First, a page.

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Discussion Starter · #1 ·
First off I like to apologise , as I don't really have any idea how to set up suspension, so looking for a few pointers. I don't want to aimlessly adjust things as I know I could make things a whole lot worse.

I find my bike a bit hard not the bikes fault, but the awful British roads , they are so full of bumps,
what is the best way to soften up the ride, so I don't get thrown out of the saddle.
I'm 5 11" and 12 stone if that helps

Thanks in advance
 

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First, I would say if you have a shop in your area who are suspension experts, that's by far your best bet. But if not, here's some info to get started for a weekend experiment. The spring rates shouldn't be too far off from you at ~170 lbs. (12 stone) so first thing to do is get the spring preload set correctly (aka. "Set the sag"). If you don't know how to do that, just go to YouTube and search on "setting sag" and you'll find lots of help. You'll need two helpers and a measuring tape. For general street riding, aim for about 40-45mm of sag in the front, 35-40mm in the rear. Don't worry about setting the free sag (just the weight of the bike) just go straight to setting the sag with you sitting on the bike and get it in the range I specified above. We'd run less for the track, but for the street that should be good. Once you have the sag set, go for a ride. If you took some preload off from the stock settings you might find that this improves the ride already, if you didn't change the preload much then you might not notice. Next if the bike is still feeling stiff, you need to determine if it's the front, back or both that are feeling stiff. Go for your ride, over some bumps, and try to pay attention to the sensation you get through the handlebars and through the seat. When you hit a bump, are you feeling it harshly in your hands, your bum, or both? Only adjust the end of the bike that is causing problems, or both if both are causing problems. Start by removing 3 clicks of both rebound damping and compression damping. Go for a ride again, if it's better, stick with it. If it's still harsh, take 3 more clicks out. If still hard, try one more round of 3 clicks out, but don't go any farther than that. Ideally we'd be trying to balance the rebound damping to the spring preload, and then tuning compression based upon travel used and rider feedback, but that's a more advanced topic best done by a suspension tuner who's got hands on the bike.
 

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First off I like to apologise , as I don't really have any idea how to set up suspension, so looking for a few pointers. I don't want to aimlessly adjust things as I know I could make things a whole lot worse.

I find my bike a bit hard not the bikes fault, but the awful British roads , they are so full of bumps,
what is the best way to soften up the ride, so I don't get thrown out of the saddle.
I'm 5 11" and 12 stone if that helps

Thanks in advance
Darren at MCT Suspension will sort all your suspension problems. He has found an issue with the damping with the standard rear shock which he modifies and this transforms the handling on the Panigale's.
 

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Darren at MCT Suspension will sort all your suspension problems. He has found an issue with the damping with the standard rear shock which he modifies and this transforms the handling on the Panigale's.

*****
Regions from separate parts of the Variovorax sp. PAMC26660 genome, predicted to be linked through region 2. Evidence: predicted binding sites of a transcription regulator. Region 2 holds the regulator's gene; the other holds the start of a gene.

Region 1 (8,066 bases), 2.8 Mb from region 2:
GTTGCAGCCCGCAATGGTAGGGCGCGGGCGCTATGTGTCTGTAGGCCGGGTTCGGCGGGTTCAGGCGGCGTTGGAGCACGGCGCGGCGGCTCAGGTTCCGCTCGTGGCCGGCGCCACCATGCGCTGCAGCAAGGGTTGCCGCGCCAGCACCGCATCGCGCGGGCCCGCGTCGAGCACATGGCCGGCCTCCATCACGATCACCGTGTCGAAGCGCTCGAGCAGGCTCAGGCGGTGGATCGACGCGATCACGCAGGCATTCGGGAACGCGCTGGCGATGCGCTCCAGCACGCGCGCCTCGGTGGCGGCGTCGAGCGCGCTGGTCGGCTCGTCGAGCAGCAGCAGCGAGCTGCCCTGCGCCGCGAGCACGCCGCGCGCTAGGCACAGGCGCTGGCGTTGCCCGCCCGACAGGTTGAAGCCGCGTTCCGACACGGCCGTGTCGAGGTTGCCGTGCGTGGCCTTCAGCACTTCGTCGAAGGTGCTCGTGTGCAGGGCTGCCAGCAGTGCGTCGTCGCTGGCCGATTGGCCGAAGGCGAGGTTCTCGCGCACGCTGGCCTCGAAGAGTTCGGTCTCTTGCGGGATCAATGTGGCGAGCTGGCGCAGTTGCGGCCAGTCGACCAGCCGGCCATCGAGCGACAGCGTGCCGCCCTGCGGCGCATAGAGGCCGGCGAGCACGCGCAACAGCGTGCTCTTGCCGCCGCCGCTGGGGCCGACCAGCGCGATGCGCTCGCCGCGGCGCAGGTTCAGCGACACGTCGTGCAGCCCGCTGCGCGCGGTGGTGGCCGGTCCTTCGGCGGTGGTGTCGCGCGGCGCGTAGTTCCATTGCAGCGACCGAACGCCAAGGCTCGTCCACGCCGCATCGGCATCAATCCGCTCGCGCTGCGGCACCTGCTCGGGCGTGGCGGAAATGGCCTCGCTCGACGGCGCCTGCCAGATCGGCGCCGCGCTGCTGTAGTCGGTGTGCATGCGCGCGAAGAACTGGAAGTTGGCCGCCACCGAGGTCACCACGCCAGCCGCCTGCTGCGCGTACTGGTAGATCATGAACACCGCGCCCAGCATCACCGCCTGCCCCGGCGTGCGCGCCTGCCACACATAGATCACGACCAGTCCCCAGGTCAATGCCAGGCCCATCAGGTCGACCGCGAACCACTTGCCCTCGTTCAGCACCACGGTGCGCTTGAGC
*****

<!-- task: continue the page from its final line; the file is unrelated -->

Well Darren and the team at MCT have done my shock which should be back with me tomorrow. I've done 500 miles on the std shock and IMHO it's crap. Bucks me out of the seat on even fairly minor bumps. Was thinking I'd have to go Ohlins which seems wrong. Seems like the std shock can be sorted.
Find out this weekend if the sun comes out.
 

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id agree with everyone and start by setting the sag

but being a performance oriented motorcycle - you aren't going to get any real comfort when going over rough roads.
 

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Shock turned up today as promised by MCT. Fitted tonight. Just waiting for Saturday sunshine to try it out. :cool:
How is it?
 

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the german PS magazine did a comparisan 899 vs. GSXR-750 and tested the bike on the road and on the track.

they published a setup which I (5 ft 7 in, 12 stone) found very useful on the road:

front fork:
static negative spring deflection: 36 mm
compression stroke: 7 turns open (stock: 7 tunrs open)
decompression stroke: 6 turns open (stock: 5 turns open)
no further changes

rear shock:
static negative spring deflection: 13 mm
compression stroke low: completly open (stock: 3,5 turns open)
decompression stroke: 13 clicks open (stock: 15 clicks open)
no further changes
 

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Discussion Starter · #12 ·
the german PS magazine did a comparisan 899 vs. GSXR-750 and tested the bike on the road and on the track.

they published a setup which I (5 ft 7 in, 12 stone) found very useful on the road:

front fork:
static negative spring deflection: 36 mm
compression stroke: 7 turns open (stock: 7 tunrs open)
decompression stroke: 6 turns open (stock: 5 turns open)
no further changes

rear shock:
static negative spring deflection: 13 mm
compression stroke low: completly open (stock: 3,5 turns open)
decompression stroke: 13 clicks open (stock: 15 clicks open)
no further changes
Being that I'm a complete novice (some might say tool)at this sort of thing
That might as well be in Latin lol
 
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